May 4, 2017: Memory & Cognition
https://www.readbyqxmd.com/read/28469290/ostracism-reduces-reliance-on-poor-advice-from-others-during-decision-making
#8
Kaileigh A Byrne, Thomas P Tibbett, Lauren N Laserna, Adrienne R Carter-Sowell, Darrell A Worthy
Decision-making is rarely context-free, and often both social information and non-social information are weighed into one's decisions. Incorporating information into a decision can be influenced by previous experiences. Ostracism has extensive effects, including taxing cognitive resources and increasing social monitoring. In decision-making situations, individuals are often faced with both objective and social information and must choose which information to include or filter out. How will ostracism affect the reliance on objective and social information during decision-making? Participants (N=245) in Experiment 1 were randomly assigned to be included or ostracized in a standardized, group task...
October 2016: Journal of Behavioral Decision Making
https://www.readbyqxmd.com/read/28464220/human-factors-effecting-forensic-decision-making-workplace-stress-and-well-being
#9
Amy M Jeanguenat, Itiel E Dror
Over the past decade, there has been a growing openness about the importance of human factors in forensic work. However, most of it focused on cognitive bias, and neglected issues of workplace wellness and stress. Forensic scientists work in a dynamic environment that includes common workplace pressures such as workload volume, tight deadlines, lack of advancement, number of working hours, low salary, technology distractions, and fluctuating priorities. However, in addition, forensic scientists also encounter a number of industry-specific pressures, such as technique criticism, repeated exposure to crime scenes or horrific case details, access to funding, working in an adversarial legal system, and zero tolerance for "errors"...
May 2, 2017: Journal of Forensic Sciences
https://www.readbyqxmd.com/read/28444507/heuristics-and-bias-in-rectal-surgery
#10
Ewan MacDermid, Christopher J Young, Susan J Moug, Robert G Anderson, Heather L Shepherd
PURPOSE: Deciding to defunction after anterior resection can be difficult, requiring cognitive tools or heuristics. From our previous work, increasing age and risk-taking propensity were identified as heuristic biases for surgeons in Australia and New Zealand (CSSANZ), and inversely proportional to the likelihood of creating defunctioning stomas. We aimed to assess these factors for colorectal surgeons in the British Isles, and identify other potential biases. METHODS: The Association of Coloproctology of Great Britain and Ireland (ACPGBI) was invited to complete an online survey...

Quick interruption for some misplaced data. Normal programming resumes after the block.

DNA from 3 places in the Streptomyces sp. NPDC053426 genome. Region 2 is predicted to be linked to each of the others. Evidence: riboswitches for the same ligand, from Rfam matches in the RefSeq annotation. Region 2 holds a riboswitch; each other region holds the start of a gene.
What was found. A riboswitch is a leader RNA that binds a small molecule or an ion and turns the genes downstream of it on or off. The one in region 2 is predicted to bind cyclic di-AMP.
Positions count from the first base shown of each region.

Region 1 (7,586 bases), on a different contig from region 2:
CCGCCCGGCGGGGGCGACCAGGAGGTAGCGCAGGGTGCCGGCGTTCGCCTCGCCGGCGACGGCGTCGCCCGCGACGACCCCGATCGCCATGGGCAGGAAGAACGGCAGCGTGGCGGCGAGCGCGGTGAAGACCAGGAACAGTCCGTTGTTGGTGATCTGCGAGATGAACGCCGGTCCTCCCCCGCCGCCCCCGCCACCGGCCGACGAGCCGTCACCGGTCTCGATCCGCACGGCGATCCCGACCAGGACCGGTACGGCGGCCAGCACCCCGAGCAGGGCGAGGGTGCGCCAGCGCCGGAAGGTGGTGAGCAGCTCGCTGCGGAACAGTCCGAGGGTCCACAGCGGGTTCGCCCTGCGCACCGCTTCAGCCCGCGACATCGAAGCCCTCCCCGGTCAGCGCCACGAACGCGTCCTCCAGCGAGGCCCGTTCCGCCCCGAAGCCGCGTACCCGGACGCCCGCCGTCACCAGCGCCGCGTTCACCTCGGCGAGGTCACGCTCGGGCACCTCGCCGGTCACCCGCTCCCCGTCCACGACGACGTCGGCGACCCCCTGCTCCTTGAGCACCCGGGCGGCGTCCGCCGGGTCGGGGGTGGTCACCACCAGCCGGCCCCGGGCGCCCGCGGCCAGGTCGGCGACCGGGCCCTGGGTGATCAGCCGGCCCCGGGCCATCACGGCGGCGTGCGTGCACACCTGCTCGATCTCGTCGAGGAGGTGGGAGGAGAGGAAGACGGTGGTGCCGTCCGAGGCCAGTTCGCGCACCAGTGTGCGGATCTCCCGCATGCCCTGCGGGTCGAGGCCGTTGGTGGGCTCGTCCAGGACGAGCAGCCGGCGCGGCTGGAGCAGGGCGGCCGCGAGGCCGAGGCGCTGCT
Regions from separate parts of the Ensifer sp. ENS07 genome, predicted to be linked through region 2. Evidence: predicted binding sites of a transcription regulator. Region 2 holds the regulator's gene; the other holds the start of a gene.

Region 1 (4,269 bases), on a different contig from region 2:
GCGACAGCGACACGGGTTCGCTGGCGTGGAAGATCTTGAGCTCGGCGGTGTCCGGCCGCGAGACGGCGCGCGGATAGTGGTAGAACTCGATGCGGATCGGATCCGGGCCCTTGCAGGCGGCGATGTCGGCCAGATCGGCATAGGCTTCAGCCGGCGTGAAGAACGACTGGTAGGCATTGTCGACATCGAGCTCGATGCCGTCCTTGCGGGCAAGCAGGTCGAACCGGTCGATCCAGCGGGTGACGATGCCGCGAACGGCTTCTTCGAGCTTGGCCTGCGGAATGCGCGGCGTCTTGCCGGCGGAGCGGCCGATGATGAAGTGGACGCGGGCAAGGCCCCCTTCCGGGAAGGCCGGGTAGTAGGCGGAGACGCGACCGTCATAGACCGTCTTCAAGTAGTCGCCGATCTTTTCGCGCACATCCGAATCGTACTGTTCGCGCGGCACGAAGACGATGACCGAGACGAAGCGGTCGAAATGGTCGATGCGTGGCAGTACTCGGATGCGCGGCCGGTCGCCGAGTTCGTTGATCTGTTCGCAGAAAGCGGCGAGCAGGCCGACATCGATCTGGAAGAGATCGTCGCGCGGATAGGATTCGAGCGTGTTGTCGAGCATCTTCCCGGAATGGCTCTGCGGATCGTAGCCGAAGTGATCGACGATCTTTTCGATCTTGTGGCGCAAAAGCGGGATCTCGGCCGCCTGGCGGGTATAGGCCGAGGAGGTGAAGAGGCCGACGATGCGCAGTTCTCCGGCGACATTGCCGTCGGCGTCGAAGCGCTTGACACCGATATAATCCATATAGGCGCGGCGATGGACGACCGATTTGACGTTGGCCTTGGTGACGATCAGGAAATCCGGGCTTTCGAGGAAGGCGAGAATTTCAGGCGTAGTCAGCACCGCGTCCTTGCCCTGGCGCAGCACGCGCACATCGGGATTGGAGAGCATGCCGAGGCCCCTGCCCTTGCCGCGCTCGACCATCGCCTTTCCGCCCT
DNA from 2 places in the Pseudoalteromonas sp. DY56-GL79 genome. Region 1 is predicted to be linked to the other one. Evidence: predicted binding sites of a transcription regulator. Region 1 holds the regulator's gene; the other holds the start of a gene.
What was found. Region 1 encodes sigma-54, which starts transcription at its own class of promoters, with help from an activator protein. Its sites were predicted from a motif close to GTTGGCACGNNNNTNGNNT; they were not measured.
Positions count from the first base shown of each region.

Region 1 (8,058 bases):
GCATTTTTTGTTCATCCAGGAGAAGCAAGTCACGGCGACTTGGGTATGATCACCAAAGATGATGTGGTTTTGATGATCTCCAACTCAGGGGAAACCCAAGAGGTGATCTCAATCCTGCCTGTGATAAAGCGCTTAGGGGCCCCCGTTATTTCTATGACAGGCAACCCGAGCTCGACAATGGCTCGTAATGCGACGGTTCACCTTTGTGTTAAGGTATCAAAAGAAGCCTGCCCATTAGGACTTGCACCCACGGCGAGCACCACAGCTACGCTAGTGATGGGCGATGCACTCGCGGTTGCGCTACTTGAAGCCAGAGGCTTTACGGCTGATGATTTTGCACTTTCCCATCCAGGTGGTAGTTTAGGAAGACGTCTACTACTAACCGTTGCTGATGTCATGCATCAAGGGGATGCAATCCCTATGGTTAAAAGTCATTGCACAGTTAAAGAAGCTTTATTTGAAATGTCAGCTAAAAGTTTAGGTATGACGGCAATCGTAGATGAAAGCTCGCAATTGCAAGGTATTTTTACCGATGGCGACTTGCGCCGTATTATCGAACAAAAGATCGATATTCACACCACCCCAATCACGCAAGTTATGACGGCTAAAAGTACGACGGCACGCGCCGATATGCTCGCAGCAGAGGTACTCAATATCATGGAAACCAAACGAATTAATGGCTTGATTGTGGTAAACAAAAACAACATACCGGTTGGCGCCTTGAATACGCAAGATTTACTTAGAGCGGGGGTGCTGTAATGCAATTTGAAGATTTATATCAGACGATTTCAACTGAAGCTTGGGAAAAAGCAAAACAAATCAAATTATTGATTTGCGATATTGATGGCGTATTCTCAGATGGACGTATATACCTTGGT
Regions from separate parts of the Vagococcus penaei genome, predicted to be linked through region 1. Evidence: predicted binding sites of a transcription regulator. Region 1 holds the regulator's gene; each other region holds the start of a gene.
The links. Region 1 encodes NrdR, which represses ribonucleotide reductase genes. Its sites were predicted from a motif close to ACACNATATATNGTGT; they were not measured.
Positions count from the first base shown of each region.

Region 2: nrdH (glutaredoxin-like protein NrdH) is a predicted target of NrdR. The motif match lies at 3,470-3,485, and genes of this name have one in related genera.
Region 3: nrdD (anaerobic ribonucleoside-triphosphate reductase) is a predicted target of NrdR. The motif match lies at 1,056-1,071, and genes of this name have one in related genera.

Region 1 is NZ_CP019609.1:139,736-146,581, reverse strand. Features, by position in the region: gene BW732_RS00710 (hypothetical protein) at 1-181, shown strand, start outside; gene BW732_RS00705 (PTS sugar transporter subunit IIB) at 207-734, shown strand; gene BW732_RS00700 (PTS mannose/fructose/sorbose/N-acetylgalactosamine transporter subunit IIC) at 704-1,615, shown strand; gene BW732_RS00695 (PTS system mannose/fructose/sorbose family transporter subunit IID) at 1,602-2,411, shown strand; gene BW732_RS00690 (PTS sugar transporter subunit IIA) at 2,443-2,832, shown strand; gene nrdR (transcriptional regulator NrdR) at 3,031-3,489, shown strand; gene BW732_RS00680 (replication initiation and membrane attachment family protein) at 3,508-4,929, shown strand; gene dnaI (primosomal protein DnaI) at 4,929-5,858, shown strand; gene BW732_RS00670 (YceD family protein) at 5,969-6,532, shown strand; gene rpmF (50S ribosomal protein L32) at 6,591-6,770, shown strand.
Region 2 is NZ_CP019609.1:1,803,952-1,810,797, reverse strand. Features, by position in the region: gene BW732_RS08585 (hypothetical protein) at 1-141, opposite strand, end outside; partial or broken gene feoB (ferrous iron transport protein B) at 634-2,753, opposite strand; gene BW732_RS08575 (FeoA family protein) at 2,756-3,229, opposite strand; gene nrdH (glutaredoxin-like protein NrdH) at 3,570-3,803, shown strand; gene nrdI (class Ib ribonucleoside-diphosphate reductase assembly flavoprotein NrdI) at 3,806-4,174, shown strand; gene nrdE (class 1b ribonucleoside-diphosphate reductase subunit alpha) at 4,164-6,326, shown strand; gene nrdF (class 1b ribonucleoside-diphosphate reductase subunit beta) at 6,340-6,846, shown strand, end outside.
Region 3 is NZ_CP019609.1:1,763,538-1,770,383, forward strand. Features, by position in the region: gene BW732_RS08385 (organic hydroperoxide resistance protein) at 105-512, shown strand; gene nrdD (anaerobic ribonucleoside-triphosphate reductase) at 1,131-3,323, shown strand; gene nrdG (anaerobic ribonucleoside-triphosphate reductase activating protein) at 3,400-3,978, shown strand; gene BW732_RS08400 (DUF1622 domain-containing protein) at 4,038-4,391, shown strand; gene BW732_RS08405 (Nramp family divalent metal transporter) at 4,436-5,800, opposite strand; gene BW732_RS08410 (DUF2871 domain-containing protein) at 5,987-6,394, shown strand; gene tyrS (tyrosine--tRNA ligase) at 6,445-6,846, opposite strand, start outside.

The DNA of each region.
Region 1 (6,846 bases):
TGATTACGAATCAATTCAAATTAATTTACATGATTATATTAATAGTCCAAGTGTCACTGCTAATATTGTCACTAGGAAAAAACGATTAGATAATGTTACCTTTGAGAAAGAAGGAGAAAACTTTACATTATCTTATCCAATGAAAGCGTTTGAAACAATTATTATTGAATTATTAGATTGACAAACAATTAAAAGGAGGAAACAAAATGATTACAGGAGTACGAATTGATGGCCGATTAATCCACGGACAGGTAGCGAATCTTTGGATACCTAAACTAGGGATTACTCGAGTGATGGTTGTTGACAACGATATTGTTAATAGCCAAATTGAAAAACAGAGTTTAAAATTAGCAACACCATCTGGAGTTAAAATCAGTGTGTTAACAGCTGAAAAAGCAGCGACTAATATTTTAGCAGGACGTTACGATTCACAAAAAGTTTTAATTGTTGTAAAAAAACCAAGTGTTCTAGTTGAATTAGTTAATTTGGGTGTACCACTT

April 25, 2017: International Journal of Colorectal Disease
https://www.readbyqxmd.com/read/28430040/foraging-value-risk-avoidance-and-multiple-control-signals-how-the-acc-controls-value-based-decision-making
#11
Joshua W Brown, William H Alexander
Recent work on the role of the ACC in cognition has focused on choice difficulty, action value, risk avoidance, conflict resolution, and the value of exerting control among other factors. A main underlying question is what are the output signals of ACC, and relatedly, what is their effect on downstream cognitive processes? Here we propose a model of how ACC influences cognitive processing in other brain regions that choose actions. The model builds on the earlier Predicted Response Outcome model and suggests that ACC learns to represent specifically the states in which the potential costs or risks of an action are high, on both short and long timescales...
April 21, 2017: Journal of Cognitive Neuroscience
https://www.readbyqxmd.com/read/28416039/pig-cognitive-bias-affects-the-conversion-of-muscle-into-meat-by-antioxidant-and-autophagy-mechanisms
#12
Y Potes, M Oliván, A Rubio-González, B de Luxán-Delgado, F Díaz, V Sierra, L Arroyo, R Peña, A Bassols, J González, R Carreras, A Velarde, M Muñoz-Torres, A Coto-Montes
Slaughter is a crucial step in the meat production chain that could induce psychological stress on each animal, resulting in a physiological response that can differ among individuals. The aim of this study was to investigate the relationship between an animal's emotional state, the subsequent psychological stress at slaughter and the cellular damage as an effect. In all, 36 entire male pigs were reared at an experimental farm and a cognitive bias test was used to classify them into positive bias (PB) or negative bias (NB) groups depending on their decision-making capabilities...
April 18, 2017: Animal: An International Journal of Animal Bioscience
https://www.readbyqxmd.com/read/28403383/neural-signatures-of-cognitive-flexibility-and-reward-sensitivity-following-nicotinic-receptor-stimulation-in-dependent-smokers-a-randomized-trial
#13
Elise Lesage, Sarah E Aronson, Matthew T Sutherland, Thomas J Ross, Betty Jo Salmeron, Elliot A Stein
Importance: Withdrawal from nicotine is an important contributor to smoking relapse. Understanding how reward-based decision making is affected by abstinence and by pharmacotherapies such as nicotine replacement therapy and varenicline tartrate may aid cessation treatment. Objective: To independently assess the effects of nicotine dependence and stimulation of the nicotinic acetylcholine receptor on the ability to interpret valence information (reward sensitivity) and subsequently alter behavior as reward contingencies change (cognitive flexibility) in a probabilistic reversal learning task...
April 12, 2017: JAMA Psychiatry
https://www.readbyqxmd.com/read/28376998/overcoming-psychological-barriers-to-plan-invocation
#14
Alan Elwood